Beachcombing in South Africa – Rudy van der Elst

Beachcombing in South Africa
Beachcombing in South Africa

Why so quiet? What have we been doing? Working, mostly. Trying to stay alive. And a bit of reading, and some beachcombing. Enter this is marvellous little book from fish fundi Rudy van der Elst (A Field Guide to the Common Sea Fishes of South Africa).

Chapter by chapter, van der Elst describes the types of debris that one might find on a beach. After a brief orientation chapter covering the ocean current regime around South Africa, relevant regulations, safety, beach ecology, tides, pollution and more, we launch into a tour of washed-up treasures.

Predictably, many of the items to be found are organic in nature – plants, invertebrates of various types, eggs and egg cases, fishes, birds, and shells. There are also items such as oceanographic devices, tags from marine animals, fishing equipment, cyalumes, buoys – some of these (such as tags) should be returned to their owners, and others should be removed from the vicinity of the ocean (such as discarded fishing nets and lines).

The chapter on marine animals (resting, nesting and stranded) is exceptionally useful and it is almost for this alone that I’d like to put a copy of this book in every home in every coastal town in the country. Seals, whales, turtles and seabirds can end up on the beach, sometimes in difficulty and at other times not. It can be hard to tell, and well-meaning members of the public can unwittingly cause great harm while trying to assist. A list of useful contacts in this regard appears at the end of the book, such as the Two Oceans Aquarium and the SPCA (region-specific).

The final two chapters cover miscellaneous “treasures” such as fossilised sharks teeth, sea glass, logs, and actual treasure, as well as beachcombing through the ages in South Africa. Here we learn about tidal fish traps, coastal caves, and other historical coastal dwellers who made their living from the sea.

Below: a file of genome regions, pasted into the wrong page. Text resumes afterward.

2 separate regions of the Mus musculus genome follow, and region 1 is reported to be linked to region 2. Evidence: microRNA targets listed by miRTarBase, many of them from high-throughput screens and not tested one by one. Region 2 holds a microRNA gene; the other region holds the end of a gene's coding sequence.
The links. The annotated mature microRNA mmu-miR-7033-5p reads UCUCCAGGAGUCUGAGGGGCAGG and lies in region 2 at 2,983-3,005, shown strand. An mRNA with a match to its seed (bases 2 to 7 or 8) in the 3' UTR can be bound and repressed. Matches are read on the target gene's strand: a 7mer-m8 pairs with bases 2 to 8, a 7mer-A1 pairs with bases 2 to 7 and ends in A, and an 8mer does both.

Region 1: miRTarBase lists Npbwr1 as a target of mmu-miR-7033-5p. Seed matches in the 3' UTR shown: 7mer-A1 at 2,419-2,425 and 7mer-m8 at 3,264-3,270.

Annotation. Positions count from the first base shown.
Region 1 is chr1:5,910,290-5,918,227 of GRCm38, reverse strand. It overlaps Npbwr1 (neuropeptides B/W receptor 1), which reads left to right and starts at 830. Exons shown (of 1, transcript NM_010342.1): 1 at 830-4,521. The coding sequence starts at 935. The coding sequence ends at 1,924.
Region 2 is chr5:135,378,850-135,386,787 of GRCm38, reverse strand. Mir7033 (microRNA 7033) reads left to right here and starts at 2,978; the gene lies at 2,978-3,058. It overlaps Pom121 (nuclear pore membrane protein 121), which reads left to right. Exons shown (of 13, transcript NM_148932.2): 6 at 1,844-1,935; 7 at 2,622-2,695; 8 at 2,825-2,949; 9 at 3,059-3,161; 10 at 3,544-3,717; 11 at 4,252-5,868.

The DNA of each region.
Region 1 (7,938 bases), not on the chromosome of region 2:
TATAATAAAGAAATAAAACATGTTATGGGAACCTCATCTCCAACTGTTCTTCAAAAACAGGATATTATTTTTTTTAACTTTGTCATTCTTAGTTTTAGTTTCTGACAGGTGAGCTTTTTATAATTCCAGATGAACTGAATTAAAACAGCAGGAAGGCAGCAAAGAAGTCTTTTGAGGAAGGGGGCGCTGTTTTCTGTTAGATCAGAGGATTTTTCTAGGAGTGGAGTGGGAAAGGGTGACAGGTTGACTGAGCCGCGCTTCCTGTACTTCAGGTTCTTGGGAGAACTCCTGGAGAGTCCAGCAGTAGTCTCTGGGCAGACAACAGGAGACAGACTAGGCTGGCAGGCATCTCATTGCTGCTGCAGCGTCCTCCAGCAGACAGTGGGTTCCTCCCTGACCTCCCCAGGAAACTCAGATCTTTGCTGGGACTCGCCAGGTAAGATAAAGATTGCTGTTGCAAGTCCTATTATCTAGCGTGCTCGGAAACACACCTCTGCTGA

We’ve found some awesome things on the beach, from shipwrecks to goose barnacles to rare crabs. Beachcombing is an accessible hobby that requires nothing but time, observation skills, curiosity, and a beach to stroll on.

This is a beautifully illustrated, comprehensive little volume that deserves to come with you on your beach holiday. It’ll prompt more careful examination of the flotsam and jetsam on your local beach, and, probably, more early morning low-tide visits to find the best pickings!

Wild Card magazine featured this book when it was published. Get it online here if you’re in South Africa, or here for your Kindle.

Newsletter: Huffin’ and puffin

Hi divers

Weekend dive plans

Saturday: Boat dives from False Bay Yacht Club

Puffins and a shearwater at Skomer Island in Wales
Puffins and a shearwater at Skomer Island in Wales

We had a good time meeting some North Atlantic wildlife last week, but it’s great to be back in False Bay. This week we’ve had pretty good dives, with 3-5 metre visibility at Photographer’s Reef yesterday, and 5-8 metre visibility at Ark Rock and SAS Pietermaritzburg today, with excellent surface conditions. I’m planning to launch in False Bay on Saturday; let me know if you want to be on board.

regards

Tony Lindeque
076 817 1099
www.learntodivetoday.co.za
www.learntodivetoday.co.za/blog/

Diving is addictive!

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Newsletter: Lend a hand

Hi divers

Weekend dive plans

Sunday: Shore or boat dives

Most forecasts predict a southerly swell tomorrow, which does not do good things for False Bay. If anything, Sunday will be the day to dive and we will make a decision on whether to launch or shore dive during the early afternoon on Saturday. Let me know if you need a dose of thalassotherapy and I’ll put you on the list.

Greater flamingos at Strandfontein